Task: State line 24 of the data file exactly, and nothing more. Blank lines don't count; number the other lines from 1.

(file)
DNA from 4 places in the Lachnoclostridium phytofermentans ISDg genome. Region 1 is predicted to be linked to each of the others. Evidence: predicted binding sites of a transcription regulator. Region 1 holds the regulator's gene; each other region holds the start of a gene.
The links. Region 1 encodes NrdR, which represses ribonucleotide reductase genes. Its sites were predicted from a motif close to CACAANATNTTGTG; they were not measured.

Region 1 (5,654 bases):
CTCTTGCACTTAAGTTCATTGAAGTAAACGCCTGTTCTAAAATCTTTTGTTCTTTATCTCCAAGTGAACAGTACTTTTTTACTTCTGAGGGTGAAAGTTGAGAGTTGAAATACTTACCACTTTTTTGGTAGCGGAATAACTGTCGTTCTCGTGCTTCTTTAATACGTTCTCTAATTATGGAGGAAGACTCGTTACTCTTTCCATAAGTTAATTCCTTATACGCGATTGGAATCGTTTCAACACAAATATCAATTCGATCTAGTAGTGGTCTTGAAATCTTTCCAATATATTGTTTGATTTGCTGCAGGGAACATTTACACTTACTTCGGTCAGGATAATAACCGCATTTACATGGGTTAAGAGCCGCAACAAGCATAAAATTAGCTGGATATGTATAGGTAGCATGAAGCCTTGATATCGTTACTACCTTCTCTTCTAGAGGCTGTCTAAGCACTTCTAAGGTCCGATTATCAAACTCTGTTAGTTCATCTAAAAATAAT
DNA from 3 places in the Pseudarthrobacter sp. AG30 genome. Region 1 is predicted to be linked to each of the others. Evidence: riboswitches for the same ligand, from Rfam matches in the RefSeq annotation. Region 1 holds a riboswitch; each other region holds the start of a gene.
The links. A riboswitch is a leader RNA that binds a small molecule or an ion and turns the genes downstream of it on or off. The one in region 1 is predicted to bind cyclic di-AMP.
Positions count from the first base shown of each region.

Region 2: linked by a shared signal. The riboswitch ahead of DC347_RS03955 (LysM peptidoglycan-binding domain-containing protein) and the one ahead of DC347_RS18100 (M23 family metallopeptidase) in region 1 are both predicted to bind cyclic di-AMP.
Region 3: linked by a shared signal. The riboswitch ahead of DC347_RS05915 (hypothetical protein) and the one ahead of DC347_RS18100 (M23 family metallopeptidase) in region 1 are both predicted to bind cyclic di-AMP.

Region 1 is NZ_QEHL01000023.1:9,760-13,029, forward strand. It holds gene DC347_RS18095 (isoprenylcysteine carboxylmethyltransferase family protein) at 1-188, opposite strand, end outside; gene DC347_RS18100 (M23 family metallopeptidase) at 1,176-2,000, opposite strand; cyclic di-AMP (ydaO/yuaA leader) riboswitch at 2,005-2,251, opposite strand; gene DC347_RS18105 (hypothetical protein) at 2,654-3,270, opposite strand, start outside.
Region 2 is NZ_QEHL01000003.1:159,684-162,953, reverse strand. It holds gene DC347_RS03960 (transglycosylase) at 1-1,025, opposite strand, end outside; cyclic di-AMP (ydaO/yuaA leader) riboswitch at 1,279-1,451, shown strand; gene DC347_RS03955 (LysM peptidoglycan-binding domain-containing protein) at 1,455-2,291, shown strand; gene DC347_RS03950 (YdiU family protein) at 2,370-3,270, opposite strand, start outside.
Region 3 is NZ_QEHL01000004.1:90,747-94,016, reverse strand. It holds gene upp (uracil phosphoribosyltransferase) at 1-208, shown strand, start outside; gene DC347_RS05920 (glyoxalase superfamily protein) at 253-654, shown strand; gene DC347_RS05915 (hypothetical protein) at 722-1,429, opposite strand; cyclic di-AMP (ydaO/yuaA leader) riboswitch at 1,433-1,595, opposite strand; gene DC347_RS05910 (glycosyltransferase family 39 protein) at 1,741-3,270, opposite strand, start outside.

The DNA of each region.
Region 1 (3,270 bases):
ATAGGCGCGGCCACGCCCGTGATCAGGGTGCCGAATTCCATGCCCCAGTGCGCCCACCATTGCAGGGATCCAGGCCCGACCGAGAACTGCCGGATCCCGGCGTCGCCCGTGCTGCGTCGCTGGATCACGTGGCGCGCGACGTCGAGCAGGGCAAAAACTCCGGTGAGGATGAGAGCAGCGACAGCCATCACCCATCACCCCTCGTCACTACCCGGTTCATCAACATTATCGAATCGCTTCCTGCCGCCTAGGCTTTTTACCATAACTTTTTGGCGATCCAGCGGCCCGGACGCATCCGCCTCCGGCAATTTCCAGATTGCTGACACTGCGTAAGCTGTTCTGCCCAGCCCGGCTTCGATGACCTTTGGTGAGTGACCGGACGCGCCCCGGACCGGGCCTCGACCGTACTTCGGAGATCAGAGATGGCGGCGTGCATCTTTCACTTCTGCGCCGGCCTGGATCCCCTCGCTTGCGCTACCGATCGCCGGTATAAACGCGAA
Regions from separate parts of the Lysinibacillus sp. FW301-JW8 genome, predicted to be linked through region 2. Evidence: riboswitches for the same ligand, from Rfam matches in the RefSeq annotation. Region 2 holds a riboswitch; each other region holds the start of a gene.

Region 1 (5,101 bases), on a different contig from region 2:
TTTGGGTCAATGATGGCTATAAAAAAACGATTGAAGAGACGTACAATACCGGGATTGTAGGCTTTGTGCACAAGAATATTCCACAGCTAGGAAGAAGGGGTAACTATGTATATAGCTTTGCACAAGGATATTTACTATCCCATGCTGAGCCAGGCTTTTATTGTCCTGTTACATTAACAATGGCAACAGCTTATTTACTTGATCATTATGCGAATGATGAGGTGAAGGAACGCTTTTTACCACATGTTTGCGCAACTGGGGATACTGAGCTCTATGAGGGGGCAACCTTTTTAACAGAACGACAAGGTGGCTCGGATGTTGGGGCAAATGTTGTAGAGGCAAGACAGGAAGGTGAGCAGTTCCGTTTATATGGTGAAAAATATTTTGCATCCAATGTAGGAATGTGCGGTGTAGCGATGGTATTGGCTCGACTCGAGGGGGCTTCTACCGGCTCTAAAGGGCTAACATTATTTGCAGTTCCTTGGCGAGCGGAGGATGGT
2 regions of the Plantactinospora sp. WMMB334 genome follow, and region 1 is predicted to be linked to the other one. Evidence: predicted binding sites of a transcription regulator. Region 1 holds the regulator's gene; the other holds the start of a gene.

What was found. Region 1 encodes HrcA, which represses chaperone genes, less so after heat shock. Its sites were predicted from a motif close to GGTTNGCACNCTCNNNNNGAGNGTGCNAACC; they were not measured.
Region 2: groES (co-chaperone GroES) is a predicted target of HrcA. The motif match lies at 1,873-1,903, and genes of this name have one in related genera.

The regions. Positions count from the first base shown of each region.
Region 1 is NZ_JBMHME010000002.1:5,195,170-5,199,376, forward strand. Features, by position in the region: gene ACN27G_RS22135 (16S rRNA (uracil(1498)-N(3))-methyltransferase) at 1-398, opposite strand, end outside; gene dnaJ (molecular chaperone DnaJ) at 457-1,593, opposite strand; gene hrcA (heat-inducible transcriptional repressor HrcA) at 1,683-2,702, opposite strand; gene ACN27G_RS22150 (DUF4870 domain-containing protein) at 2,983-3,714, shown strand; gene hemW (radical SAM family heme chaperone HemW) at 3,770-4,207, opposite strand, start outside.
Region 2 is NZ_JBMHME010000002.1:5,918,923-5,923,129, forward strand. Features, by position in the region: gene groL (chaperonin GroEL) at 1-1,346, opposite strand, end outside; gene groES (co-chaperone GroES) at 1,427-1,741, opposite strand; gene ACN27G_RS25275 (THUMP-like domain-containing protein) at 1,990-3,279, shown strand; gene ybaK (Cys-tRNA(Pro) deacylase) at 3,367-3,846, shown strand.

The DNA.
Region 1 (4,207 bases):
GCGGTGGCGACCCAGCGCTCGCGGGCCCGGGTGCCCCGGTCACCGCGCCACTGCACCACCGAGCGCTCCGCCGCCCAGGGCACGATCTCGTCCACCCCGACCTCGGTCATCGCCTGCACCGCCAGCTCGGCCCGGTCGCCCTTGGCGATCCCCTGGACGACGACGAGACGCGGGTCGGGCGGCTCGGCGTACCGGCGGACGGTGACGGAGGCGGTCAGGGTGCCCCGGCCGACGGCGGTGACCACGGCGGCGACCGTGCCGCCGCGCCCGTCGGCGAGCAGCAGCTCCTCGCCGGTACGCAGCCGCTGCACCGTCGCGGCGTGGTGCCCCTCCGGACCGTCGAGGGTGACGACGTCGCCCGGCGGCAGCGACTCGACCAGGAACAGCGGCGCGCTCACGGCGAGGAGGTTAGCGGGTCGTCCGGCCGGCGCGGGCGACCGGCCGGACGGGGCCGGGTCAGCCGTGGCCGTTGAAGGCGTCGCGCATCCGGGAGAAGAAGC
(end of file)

Region 2 is NZ_JBMHME010000002.1:5,918,923-5,923,129, forward strand. Features, by position in the region: gene groL (chaperonin GroEL) at 1-1,346, opposite strand, end outside; gene groES (co-chaperone GroES) at 1,427-1,741, opposite strand; gene ACN27G_RS25275 (THUMP-like domain-containing protein) at 1,990-3,279, shown strand; gene ybaK (Cys-tRNA(Pro) deacylase) at 3,367-3,846, shown strand.